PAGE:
August, 2007 Newsletter
Provided by Leimberg Information Services
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Carol Cantrell's Take on Proposed Regs - A Cleaner Version
"Trustees, lawyers, accountants, and others
must now unbundle their fees to the extent they consist of unique and non-unique costs under this definition.
Once they do that, there won't be much left that is fully deductible, if anything."
Last Friday, in a FLASH release, Ron Aucutt did a great job in Estate Planning Newsletter # 1153 giving LISI members a first look at and insight into IRS proposed regs on the deductibility of fiduciary expenses.
Now Carol A. Cantrell of Briggs & Veselka Co. in Bellaire, Texas, co-counsel for the Rudkin Trust (Knight v. Commissioner of Internal Revenue), who has not only had a front row seat in this case – but who has been instrumental in driving the train – gives us her views.
And to paraphrase one of my favorite James Bond songs,
"Nobody knows it better!"
This situation has been being closely monitored for the last two years by trustees, tax preparers, bankers, and attorneys because of its implications for fiduciaries, because the federal appeals courts are divided on the question, and because the Supreme Court granted certiorari on June 25th, 2007.
Why is this proposed reg so important to every member of the estate planning team?
Because more than a trillion dollars in assets is estimated to be held in trusts and estates in the United States.
Because the fees incurred by trustees to obtain advice in investing and managing these assets are in the billions of dollars each year.
Because the tax treatment of these fees is of primary importance to both the beneficiaries of trusts and the financial services industry that provides investment advice.
Because, although the tax code clearly allows investment management fees to be deducted as administrative costs of the trust, the extent to which those fees are deductible is in hot dispute.
Here's Carol Cantrell's view:
After 21 years in hibernation and three conflicting appellate court decisions, the IRS has finally issued proposed regulations on July 26, 2007 describing which costs of an estate or trust are exempt from the 2-percent floor on miscellaneous itemized deductions under IRC § 67(e). [Prop. Reg. § 1.67-4]
The largest single component of the disputed expenses has been investment advisory fees, which the IRS classifies as subject to the 2-percent floor because they are not "unique" to an estate or trust. But the IRS has a unique definition of "unique."
Under the regulations, unique to an estate or trust means "costs that could not have been incurred by an individual property owner." This follows the holding of the Second Circuit Court of Appeals in Rudkin v. Commissioner.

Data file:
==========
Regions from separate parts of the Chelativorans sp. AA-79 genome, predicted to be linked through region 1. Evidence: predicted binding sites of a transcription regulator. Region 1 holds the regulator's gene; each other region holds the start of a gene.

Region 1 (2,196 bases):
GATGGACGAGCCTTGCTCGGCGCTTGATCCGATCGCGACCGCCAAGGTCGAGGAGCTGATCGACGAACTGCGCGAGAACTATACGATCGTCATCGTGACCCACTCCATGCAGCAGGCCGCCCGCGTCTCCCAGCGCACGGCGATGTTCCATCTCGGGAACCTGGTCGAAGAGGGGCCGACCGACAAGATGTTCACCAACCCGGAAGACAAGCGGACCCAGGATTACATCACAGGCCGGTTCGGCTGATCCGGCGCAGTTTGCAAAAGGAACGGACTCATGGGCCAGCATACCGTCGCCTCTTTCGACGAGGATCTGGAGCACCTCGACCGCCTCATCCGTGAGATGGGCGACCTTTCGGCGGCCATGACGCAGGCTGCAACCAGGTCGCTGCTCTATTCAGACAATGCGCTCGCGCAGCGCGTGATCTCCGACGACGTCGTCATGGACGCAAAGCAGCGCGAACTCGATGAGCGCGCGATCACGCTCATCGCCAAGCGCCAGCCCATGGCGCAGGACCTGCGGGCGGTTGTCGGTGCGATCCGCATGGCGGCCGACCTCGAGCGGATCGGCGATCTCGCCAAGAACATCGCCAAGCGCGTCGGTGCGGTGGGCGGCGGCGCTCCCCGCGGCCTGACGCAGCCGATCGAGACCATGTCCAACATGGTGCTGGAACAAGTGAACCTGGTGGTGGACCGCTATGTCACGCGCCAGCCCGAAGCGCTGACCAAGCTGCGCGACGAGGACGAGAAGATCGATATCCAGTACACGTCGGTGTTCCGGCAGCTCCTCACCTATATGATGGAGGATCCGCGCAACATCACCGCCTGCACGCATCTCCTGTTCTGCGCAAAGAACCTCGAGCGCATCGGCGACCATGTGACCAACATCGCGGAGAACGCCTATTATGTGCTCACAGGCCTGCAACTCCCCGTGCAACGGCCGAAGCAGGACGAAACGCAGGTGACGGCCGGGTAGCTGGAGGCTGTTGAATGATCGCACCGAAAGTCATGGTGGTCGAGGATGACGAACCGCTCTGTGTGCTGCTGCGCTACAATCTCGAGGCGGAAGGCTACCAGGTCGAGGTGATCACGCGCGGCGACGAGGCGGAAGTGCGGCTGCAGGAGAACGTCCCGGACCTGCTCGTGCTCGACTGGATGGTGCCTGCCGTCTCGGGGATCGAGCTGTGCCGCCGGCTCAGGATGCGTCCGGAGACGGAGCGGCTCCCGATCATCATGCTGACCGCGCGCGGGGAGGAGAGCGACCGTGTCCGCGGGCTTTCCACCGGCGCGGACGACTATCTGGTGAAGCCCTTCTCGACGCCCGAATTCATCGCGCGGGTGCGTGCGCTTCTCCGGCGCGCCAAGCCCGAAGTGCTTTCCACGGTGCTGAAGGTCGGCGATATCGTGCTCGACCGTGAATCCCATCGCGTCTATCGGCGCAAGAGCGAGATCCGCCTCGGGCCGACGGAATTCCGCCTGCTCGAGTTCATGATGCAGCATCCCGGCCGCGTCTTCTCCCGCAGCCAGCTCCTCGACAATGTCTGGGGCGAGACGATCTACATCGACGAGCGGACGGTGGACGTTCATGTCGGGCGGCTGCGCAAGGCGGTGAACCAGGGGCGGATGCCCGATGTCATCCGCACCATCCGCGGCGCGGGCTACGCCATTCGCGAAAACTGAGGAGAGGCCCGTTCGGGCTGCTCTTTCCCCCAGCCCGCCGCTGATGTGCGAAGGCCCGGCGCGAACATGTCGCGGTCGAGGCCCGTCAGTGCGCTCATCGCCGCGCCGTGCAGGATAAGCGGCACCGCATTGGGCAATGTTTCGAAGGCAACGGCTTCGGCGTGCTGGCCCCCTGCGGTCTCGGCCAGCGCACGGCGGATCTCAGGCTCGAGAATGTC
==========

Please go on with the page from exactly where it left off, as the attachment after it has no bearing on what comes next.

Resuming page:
Worse yet, trustees, lawyers, accountants, and others must now unbundle their fees to the extent they consist of unique and non-unique costs under this definition. Once they do that, there won't be much left that is fully deductible, if anything.
That's right! The once sacrosanct "trustee fee" that four U.S. appellate courts unanimously agree is fully deductible in all cases is now largely subject to the 2-percent floor just like all the rest of the trustee's administrative expenses.
Is this what Congress had in mind when they carved out an exception to the 2-percent floor for administrative expenses for estates and trusts under IRC Section 67(e)?
But wait, all is not lost. The proposed regulations have set aside a few items on a non-exclusive list that are fully deductible because they are deemed "unique" to estates and trusts. The IRS describes these costs as "unique" - despite there being nothing unique about them and despite that the Second Circuit did not use the word unique to describe costs that it found exempt from the 2-percent floor.
The proposed regulations define costs as "unique to an estate or trust if an individual could not have incurred that cost in connection with property not held in an estate or trust." Thus, they continue the annoying habit of changing the statutory language from costs incurred by "such trust" to costs incurred by "a trust."
THE UNIQUE LIST
The following products or services are considered unique to an estate or trust because the IRS perceives that "an individual could not have incurred that cost in connection with property not held in an estate or trust":
judicial or quasi-judicial filings required as part of the administration of the estate or trust
fiduciary income tax and estate tax returns
the division or distribution of income or corpus to or among beneficiaries trust or will contest or construction
trust or will contest or construction
fiduciary bond premiums
communications with beneficiaries regarding estate or trust matters
One can't help but notice what a curious combination of items appear on this non-exclusive list. They are either common expenses preceded with the label "fiduciary or trust;" they are required as part of the trust administration; or they arose solely because of the beneficiaries' differing interests. What do these items have in common?
Even more curious is the absence of legal fees, which have always been fully deductible by an estate or trust – despite the fact that individuals routinely incur them!